Laser therapy, or preferably, Low reactive-Level Laser Therapy (LLLT) is now being recognized as a valid medical tool, with the theories advanced from clinical experiences and double-blind trials being backed up by research data. From its beginnings with Professor Endre Mester’s experiments and clinical trials at the end of the 1960's, LLLT has steadily increased in applications to include an increasing number of medical specialties. The historical background of LLLT is given. The author examines the physical basics of LLLT, and demonstrates the differences between photoactivative laser therapy and photodestructive laser surgery. The α-effect phenomenon of simultaneous LLLT which was reported by early workers in conventional high-powered laser surgery is examined, and the development of pure LLLT is discussed. Wavelength-dependency is discussed, and the importance of methodology is demonstrated. The author discusses the importance of the use of correct terminology in writing or discussing LLLT, and the necessity for accurate and consistent reporting of LLLT therapeutic parameters. Some possible pathways of LLLT are examined, Examples are given showing a wide range of practical multispecialty clinical applications of LLLT, gained from the successful diode laser and combined laser therapy of pure and combined LLLT in over 12 000 patients over the past 13 years. Simultaneous LLLT, concomitant with laser surgery, is not included in these figures.
Hydroxyapatite (HAP) is a well-accepted biocompatible material used in the repair of bony defects of the oral cavity and jawbone. Low reactive-level laser therapy (LLLT) has been reported as accelerating the repair of bone fractures, and in controlling side-effects from the inflammatory reaction such as oedema. The present study examines the effects of hemilateral He-Ne laser irradiation (632.8 nm, 6 mW, 10 min, daily for 4 days) on HAP implants in bilateral artificially-created defects in the rabbit mandible. The contralateral unirradiated side served as control. At 21 days postimplantation macroscopically and microscopically the irradiated implants showed better bonding with the surrounding bone margins, and a greater degree of osteogenesis than the unirradiated implants, which tended to be loose, or to have totally dislodged. It was concluded that, with pathways and mechanisms as yet not fully understood, LLLT controlled the inflammatory response to the HAP implant resulting in better implant bonding and osteogenesis at the implant borders.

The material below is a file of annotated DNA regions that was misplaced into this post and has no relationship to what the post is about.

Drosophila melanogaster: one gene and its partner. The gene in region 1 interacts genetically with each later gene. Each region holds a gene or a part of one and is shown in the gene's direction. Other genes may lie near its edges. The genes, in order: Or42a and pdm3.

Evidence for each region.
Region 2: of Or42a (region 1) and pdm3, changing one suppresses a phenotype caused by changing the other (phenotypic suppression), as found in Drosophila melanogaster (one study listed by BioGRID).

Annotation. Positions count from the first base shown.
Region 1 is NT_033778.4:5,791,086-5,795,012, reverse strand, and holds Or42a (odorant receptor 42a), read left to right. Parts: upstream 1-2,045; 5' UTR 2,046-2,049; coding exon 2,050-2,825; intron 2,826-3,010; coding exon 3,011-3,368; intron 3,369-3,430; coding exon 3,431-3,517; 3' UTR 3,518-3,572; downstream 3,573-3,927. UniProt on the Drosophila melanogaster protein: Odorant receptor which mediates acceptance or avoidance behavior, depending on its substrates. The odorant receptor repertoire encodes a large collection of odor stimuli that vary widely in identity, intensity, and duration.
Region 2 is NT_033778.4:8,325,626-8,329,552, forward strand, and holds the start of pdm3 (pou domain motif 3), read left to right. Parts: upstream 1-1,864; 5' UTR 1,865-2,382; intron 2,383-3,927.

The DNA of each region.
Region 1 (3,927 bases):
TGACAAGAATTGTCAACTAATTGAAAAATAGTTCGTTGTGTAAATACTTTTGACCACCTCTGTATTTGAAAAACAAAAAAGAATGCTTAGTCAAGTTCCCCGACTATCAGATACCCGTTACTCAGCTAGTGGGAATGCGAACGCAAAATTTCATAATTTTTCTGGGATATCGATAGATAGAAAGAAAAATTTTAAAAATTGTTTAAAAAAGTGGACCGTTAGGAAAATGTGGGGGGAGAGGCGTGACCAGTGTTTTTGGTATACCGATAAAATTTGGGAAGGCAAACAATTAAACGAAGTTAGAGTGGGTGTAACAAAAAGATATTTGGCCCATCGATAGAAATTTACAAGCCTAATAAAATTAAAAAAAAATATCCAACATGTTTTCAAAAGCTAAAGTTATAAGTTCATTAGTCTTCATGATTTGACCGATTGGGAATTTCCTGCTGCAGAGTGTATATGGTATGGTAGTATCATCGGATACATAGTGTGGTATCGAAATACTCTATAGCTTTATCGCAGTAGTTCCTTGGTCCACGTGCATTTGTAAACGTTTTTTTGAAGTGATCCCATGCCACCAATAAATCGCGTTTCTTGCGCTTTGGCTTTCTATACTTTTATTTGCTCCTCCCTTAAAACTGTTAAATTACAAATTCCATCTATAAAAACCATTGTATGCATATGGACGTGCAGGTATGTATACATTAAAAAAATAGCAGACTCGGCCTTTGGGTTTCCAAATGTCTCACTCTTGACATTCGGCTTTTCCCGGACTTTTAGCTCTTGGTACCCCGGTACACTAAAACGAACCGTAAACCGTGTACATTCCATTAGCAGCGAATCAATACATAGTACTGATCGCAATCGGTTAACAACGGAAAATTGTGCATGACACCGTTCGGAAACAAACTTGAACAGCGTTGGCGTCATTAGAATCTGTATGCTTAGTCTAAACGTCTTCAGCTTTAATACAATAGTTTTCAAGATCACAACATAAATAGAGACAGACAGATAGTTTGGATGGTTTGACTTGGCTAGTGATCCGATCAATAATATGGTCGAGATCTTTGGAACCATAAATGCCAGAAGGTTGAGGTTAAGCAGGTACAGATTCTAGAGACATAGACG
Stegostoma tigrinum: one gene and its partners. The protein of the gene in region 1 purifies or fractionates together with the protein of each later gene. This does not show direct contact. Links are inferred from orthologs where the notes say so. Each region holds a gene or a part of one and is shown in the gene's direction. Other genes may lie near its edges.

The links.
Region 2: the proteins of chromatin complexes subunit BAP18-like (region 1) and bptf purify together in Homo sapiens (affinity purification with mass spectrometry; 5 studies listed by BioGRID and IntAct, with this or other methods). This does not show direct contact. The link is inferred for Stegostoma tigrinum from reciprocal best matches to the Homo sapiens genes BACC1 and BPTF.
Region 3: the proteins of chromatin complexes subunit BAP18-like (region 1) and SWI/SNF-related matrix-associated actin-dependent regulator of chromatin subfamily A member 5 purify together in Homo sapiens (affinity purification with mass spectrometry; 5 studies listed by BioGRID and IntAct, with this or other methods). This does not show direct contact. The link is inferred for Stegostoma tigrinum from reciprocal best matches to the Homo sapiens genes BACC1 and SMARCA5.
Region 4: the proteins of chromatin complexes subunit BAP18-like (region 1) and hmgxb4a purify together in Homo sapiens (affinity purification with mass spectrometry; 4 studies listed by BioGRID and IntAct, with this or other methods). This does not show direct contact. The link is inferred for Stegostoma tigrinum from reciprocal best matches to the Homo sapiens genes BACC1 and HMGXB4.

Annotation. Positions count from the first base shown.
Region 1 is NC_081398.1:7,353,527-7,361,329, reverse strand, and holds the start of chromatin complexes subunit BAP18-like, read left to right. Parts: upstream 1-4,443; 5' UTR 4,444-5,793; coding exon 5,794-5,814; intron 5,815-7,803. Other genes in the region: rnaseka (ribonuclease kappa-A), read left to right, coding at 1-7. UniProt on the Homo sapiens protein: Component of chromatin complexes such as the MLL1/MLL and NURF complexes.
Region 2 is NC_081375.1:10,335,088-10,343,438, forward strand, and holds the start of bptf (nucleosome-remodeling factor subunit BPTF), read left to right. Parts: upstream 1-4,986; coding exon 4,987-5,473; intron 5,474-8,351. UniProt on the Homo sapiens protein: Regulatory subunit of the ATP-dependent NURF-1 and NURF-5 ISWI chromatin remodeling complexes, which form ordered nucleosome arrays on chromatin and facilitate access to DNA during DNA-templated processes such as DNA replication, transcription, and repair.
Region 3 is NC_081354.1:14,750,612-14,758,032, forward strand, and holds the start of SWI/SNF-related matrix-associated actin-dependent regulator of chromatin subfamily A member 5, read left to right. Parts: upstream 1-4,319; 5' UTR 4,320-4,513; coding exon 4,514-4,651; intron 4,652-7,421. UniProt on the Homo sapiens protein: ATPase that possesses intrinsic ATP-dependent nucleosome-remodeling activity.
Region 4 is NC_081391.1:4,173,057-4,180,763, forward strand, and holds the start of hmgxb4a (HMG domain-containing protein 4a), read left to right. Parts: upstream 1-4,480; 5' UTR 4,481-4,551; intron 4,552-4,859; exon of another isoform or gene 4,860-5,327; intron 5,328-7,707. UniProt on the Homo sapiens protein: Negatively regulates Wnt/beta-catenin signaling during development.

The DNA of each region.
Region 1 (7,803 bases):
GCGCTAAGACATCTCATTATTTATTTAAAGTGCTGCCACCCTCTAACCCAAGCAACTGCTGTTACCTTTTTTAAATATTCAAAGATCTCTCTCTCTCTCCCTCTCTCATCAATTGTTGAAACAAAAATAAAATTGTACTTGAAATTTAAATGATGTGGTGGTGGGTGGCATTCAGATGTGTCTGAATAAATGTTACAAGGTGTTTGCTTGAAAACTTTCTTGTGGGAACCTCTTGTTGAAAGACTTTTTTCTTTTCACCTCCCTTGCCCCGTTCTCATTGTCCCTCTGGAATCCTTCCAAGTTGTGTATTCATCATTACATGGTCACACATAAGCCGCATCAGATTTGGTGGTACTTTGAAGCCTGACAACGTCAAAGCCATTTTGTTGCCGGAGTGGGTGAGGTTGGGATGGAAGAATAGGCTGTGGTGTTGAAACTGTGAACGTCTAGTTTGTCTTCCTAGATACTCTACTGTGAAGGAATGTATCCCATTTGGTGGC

Investigations on rats with an implanted tumour-carcinosarcoma of Walker (26 animals), cancer of the mammary glands, RMK-1 (75 animals) and in mice with spontaneous cancer of the mammary gland (188 animals)-have shown that the application of a low-level diode laser beam (890 nm) can effect the growth of the experimental tumour. Minimal doses produce a tumouro-static effect, while other doses produce different effects. Low level laser irradiation promotes dystrophic and necrotic changes in tumoural nodes.
Non-linearity in photobiostimulation is described as a process where linear optical absorption produces active chemicals such as cytoplasmic H+ and Ca2+ which participate in chemical reactions whose reaction rates depend non-linearly on the concentration of these photoproduced active chemicals, thus allowing very sensitive light control of non-linear biological reactions. Important contributions to neural excitability and growth include photostimulation of ATP production which fuels the action potential and fills the synaptic ATP vesicles. As was recently shown, the synaptic ATP plays the important role of an extracellular neurotransmitter. The importance of this effect on the possibility of systemic laser therapy of nervous disoders by photostimulation of ATP release by migrating macrophages is mentioned. The connection between light-enhanced electrical activity of the nerve and neurite growth is also analysed.
Low reactive-level laser therapy (LLLT) has been reported as effective in treating the intractable pain of chronic post herpetic neuralgia, but no reports have appeared on the use of LLLT on the acute phase of Herpes zoster. A case report is presented on a 37-year-old female who presented with an early stage atack of Herpes zoster. HeNe laser LLLT was applied in the scanning mode, in combination with epidural block therapy. The patient was taken off all forms of treatment after only 3 weeks, with no residual pain. The normal period is a minimum of 4 weeks, with some residual pain. The authors suggest that LLLT is a valid, easily applied and noninvasive adjunctive therapeutic technique to speed recovery from Herpes zoster attacks, especially when applied in the early stages of the attack.